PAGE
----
Millionaires visit Anfield. Over twenty of them chase a football around a piece of grass. When there is no football, they ignore the place and its cheap take away hedonism – pubs, Chinese chippies and betting shops.
Anfield is the third poorest community within England and Wales. 1200 incidents of violence and domestic abuse occur every month and over 50 bikes are stolen. The number of weapons found is also consistent, about 40 a month. The Whitney family who were sentenced to a total of 82 years in prison lived in Anfield. Thanks to entrepreneurial innovation reinforced with sophisticated weaponry they were once key players in the supply of drugs in Liverpool. Life without them is quieter but it is hell trying to find decent Army SA80 rifles.
The Anfield and Breckfield Renewal Area Implementation Plan 2014 refers to the expansion of the football stadium as a ‘landmark development’ and the Anfield Plaza as a ‘complementary gateway’. The ‘This is Anfield’ sign was created when famous footballers led modest lives. Shankly saw his team as the best of us and not the best that money can buy.
Walton was an ancient seat of Christianity so the close proximity of the two football stadia of Liverpool and Everton may mean something. After the game, I would wander across Stanley Park to a bus stop. I followed figures muffled in winter clothes and I listened to pocket radios murmur match reports into the dark sky.
The route from town to Anfield offers two other glorious walks. Those returning to the city centre can pass through pleasant parkland to arrive opposite the entrance to the Mersey Tunnel and alongside the fabulous neo-classical St Georges Hall. The best route from town begins next to the Philharmonic Hall. The University, Catholic Cathedral and renowned Royal Hospital provide interest. Both routes take advantage of the elevated sweep of Everton Road and the terraced streets that slope down towards the ground.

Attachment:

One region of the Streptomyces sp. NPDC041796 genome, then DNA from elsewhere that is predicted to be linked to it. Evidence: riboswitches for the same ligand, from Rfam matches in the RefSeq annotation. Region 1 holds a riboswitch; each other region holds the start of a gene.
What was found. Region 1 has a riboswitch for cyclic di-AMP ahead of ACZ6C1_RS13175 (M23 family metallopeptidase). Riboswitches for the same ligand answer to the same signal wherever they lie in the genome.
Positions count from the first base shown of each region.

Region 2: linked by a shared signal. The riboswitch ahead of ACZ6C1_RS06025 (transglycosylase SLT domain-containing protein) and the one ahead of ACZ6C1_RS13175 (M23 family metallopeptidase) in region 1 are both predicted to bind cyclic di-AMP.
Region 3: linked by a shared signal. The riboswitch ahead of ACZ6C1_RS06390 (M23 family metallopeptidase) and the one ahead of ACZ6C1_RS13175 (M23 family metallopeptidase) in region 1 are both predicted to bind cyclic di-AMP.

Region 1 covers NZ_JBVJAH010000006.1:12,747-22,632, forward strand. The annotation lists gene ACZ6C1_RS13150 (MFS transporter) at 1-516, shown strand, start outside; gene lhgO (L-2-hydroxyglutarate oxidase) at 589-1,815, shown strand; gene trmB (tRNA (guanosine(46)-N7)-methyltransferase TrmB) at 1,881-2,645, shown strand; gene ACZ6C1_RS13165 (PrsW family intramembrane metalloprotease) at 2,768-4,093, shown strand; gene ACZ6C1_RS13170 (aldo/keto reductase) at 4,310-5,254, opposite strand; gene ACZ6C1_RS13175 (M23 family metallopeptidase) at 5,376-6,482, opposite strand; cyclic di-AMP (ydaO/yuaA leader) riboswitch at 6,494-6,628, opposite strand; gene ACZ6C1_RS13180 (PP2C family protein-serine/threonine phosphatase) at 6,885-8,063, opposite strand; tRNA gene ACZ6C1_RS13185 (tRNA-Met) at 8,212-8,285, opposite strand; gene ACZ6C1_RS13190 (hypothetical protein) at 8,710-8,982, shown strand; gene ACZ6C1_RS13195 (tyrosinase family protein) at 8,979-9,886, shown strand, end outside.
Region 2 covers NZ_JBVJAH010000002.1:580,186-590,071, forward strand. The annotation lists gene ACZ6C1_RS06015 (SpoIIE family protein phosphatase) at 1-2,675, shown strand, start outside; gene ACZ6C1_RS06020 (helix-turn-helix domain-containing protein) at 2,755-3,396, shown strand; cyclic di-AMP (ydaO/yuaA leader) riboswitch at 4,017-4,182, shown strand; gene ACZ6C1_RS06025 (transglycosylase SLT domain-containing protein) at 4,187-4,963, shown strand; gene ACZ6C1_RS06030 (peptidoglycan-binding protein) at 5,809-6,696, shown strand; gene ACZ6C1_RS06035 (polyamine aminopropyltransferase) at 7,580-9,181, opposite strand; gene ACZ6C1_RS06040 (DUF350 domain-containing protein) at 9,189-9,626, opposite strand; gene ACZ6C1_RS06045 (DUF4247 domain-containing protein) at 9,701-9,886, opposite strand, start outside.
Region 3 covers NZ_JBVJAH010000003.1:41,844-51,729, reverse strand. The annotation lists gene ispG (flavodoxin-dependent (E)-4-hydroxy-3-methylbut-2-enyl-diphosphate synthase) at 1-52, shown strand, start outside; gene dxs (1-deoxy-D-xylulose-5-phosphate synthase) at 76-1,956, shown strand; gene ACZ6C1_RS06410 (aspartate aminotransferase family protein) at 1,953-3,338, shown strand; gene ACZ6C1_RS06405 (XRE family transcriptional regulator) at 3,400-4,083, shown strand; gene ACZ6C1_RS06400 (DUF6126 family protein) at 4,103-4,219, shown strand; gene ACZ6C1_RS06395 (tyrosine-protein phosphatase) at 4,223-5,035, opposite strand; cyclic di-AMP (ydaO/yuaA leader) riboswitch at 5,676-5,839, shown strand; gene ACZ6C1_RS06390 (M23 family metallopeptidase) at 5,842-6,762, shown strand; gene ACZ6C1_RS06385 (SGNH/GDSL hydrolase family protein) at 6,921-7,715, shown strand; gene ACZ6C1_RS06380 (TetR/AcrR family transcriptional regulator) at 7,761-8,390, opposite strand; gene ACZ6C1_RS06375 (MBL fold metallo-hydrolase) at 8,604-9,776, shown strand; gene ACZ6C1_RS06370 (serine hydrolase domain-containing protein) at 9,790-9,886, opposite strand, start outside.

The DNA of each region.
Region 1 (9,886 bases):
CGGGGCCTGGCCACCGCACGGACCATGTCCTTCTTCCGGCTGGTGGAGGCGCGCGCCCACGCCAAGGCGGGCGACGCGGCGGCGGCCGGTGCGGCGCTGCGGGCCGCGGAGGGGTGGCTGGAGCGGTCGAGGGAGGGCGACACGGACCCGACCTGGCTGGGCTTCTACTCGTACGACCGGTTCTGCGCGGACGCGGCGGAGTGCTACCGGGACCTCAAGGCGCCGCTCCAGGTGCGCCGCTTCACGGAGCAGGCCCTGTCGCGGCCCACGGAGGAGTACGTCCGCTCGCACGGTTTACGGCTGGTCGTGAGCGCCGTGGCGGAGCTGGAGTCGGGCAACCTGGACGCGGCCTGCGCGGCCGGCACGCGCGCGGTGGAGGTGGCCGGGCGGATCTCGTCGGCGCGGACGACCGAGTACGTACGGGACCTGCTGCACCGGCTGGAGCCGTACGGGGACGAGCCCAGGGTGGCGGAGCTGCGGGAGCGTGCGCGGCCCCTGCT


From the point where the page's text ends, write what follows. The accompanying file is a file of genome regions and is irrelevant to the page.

Anfield began as Hanging Fields. Walk down from Everton Road to the home of the most successful English football team and imagine the early religious settlement and the working class communities that followed. Bill Shankly sparked the imagination of those who lived there. If the walk does not persuade you that Liverpool Football Club is special then nothing will.
The housing in Anfield is still capable of providing the satisfying modest comfort that Shankly thought important. Joe Fagan, who managed Liverpool football team in the 80s, lived in a terraced house in Anfield all his life.
Welsh workers helped build the houses of Anfield. Liverpool had five large Welsh communities and Anfield was one. When Liverpool was an expanding city, there were more Welsh speakers in Liverpool than in any city in Wales. My grandfather was Welsh as was his brother who was a builder and a fan of Liverpool football team. Uncle Jack is why I admire well-built terraced houses and why I am a Liverpool fan. Like Shankly, Uncle Jack believed in working class strength and independence. Next time you visit Anfield honour the defiant spirits of Bill Shankly and Uncle Jack.
Howard Jackson is suffering from influenza. When he has recovered BITTEN:BREAKING BAD will return.
Howard Jackson has had nine books published by Red Rattle Books including novels, short stories and collections of ilm criticism.
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